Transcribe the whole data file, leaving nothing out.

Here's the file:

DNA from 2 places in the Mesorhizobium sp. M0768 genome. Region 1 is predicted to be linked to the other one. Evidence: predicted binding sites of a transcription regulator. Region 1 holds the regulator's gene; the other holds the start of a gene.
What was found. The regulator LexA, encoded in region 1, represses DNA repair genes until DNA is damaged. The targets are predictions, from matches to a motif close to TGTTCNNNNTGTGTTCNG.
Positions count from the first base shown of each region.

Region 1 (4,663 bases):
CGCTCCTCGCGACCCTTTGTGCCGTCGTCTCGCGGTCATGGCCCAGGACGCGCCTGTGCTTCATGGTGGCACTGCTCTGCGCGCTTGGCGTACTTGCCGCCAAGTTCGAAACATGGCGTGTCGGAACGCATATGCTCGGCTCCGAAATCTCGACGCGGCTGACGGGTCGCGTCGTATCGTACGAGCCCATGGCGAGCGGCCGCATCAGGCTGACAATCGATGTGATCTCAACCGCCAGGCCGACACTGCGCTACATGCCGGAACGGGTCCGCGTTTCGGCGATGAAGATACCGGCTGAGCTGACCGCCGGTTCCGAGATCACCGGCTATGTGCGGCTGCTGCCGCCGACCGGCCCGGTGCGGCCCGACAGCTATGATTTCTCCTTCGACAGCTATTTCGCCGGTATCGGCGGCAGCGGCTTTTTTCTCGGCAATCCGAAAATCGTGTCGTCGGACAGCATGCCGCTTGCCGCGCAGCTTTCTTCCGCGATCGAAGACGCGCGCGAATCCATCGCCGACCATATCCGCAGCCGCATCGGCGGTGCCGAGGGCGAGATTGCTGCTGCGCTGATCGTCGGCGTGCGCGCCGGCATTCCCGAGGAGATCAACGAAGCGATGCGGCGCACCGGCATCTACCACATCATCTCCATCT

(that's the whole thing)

DNA from 2 places in the Mesorhizobium sp. M0768 genome. Region 1 is predicted to be linked to the other one. Evidence: predicted binding sites of a transcription regulator. Region 1 holds the regulator's gene; the other holds the start of a gene.
What was found. The regulator LexA, encoded in region 1, represses DNA repair genes until DNA is damaged. The targets are predictions, from matches to a motif close to TGTTCNNNNTGTGTTCNG.
Positions count from the first base shown of each region.

Region 1 (4,663 bases):
CGCTCCTCGCGACCCTTTGTGCCGTCGTCTCGCGGTCATGGCCCAGGACGCGCCTGTGCTTCATGGTGGCACTGCTCTGCGCGCTTGGCGTACTTGCCGCCAAGTTCGAAACATGGCGTGTCGGAACGCATATGCTCGGCTCCGAAATCTCGACGCGGCTGACGGGTCGCGTCGTATCGTACGAGCCCATGGCGAGCGGCCGCATCAGGCTGACAATCGATGTGATCTCAACCGCCAGGCCGACACTGCGCTACATGCCGGAACGGGTCCGCGTTTCGGCGATGAAGATACCGGCTGAGCTGACCGCCGGTTCCGAGATCACCGGCTATGTGCGGCTGCTGCCGCCGACCGGCCCGGTGCGGCCCGACAGCTATGATTTCTCCTTCGACAGCTATTTCGCCGGTATCGGCGGCAGCGGCTTTTTTCTCGGCAATCCGAAAATCGTGTCGTCGGACAGCATGCCGCTTGCCGCGCAGCTTTCTTCCGCGATCGAAGACGCGCGCGAATCCATCGCCGACCATATCCGCAGCCGCATCGGCGGTGCCGAGGGCGAGATTGCTGCTGCGCTGATCGTCGGCGTGCGCGCCGGCATTCCCGAGGAGATCAACGAAGCGATGCGGCGCACCGGCATCTACCACATCATCTCCATCT